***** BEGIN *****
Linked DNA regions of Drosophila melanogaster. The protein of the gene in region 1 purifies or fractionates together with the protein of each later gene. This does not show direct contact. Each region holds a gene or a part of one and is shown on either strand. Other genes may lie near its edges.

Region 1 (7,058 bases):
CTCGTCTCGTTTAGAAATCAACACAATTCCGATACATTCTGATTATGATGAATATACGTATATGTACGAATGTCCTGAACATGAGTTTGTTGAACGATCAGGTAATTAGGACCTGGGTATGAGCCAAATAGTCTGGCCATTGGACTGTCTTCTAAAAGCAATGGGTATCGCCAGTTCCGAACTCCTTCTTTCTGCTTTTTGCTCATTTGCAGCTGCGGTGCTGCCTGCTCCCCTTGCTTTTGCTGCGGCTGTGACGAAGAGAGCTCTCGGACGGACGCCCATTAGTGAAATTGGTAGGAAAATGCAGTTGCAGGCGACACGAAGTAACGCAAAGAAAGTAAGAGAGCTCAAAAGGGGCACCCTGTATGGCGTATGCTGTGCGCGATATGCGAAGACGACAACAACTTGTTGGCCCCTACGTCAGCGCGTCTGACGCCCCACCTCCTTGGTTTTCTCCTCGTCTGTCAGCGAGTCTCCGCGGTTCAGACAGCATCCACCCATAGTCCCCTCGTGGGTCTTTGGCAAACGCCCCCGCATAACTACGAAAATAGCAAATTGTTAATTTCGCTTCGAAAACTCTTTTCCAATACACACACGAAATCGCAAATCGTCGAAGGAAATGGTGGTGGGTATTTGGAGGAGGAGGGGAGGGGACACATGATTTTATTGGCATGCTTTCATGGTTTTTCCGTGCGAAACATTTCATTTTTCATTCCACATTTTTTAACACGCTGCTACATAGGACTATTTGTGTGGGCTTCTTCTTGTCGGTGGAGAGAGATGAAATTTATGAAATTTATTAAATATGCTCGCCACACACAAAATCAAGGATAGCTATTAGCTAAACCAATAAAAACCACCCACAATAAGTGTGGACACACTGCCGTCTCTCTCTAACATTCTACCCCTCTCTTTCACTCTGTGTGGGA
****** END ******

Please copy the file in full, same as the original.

Linked DNA regions of Drosophila melanogaster. The protein of the gene in region 1 purifies or fractionates together with the protein of each later gene. This does not show direct contact. Each region holds a gene or a part of one and is shown on either strand. Other genes may lie near its edges.

Region 1 (7,058 bases):
CTCGTCTCGTTTAGAAATCAACACAATTCCGATACATTCTGATTATGATGAATATACGTATATGTACGAATGTCCTGAACATGAGTTTGTTGAACGATCAGGTAATTAGGACCTGGGTATGAGCCAAATAGTCTGGCCATTGGACTGTCTTCTAAAAGCAATGGGTATCGCCAGTTCCGAACTCCTTCTTTCTGCTTTTTGCTCATTTGCAGCTGCGGTGCTGCCTGCTCCCCTTGCTTTTGCTGCGGCTGTGACGAAGAGAGCTCTCGGACGGACGCCCATTAGTGAAATTGGTAGGAAAATGCAGTTGCAGGCGACACGAAGTAACGCAAAGAAAGTAAGAGAGCTCAAAAGGGGCACCCTGTATGGCGTATGCTGTGCGCGATATGCGAAGACGACAACAACTTGTTGGCCCCTACGTCAGCGCGTCTGACGCCCCACCTCCTTGGTTTTCTCCTCGTCTGTCAGCGAGTCTCCGCGGTTCAGACAGCATCCACCCATAGTCCCCTCGTGGGTCTTTGGCAAACGCCCCCGCATAACTACGAAAATAGCAAATTGTTAATTTCGCTTCGAAAACTCTTTTCCAATACACACACGAAATCGCAAATCGTCGAAGGAAATGGTGGTGGGTATTTGGAGGAGGAGGGGAGGGGACACATGATTTTATTGGCATGCTTTCATGGTTTTTCCGTGCGAAACATTTCATTTTTCATTCCACATTTTTTAACACGCTGCTACATAGGACTATTTGTGTGGGCTTCTTCTTGTCGGTGGAGAGAGATGAAATTTATGAAATTTATTAAATATGCTCGCCACACACAAAATCAAGGATAGCTATTAGCTAAACCAATAAAAACCACCCACAATAAGTGTGGACACACTGCCGTCTCTCTCTAACATTCTACCCCTCTCTTTCACTCTGTGTGGGA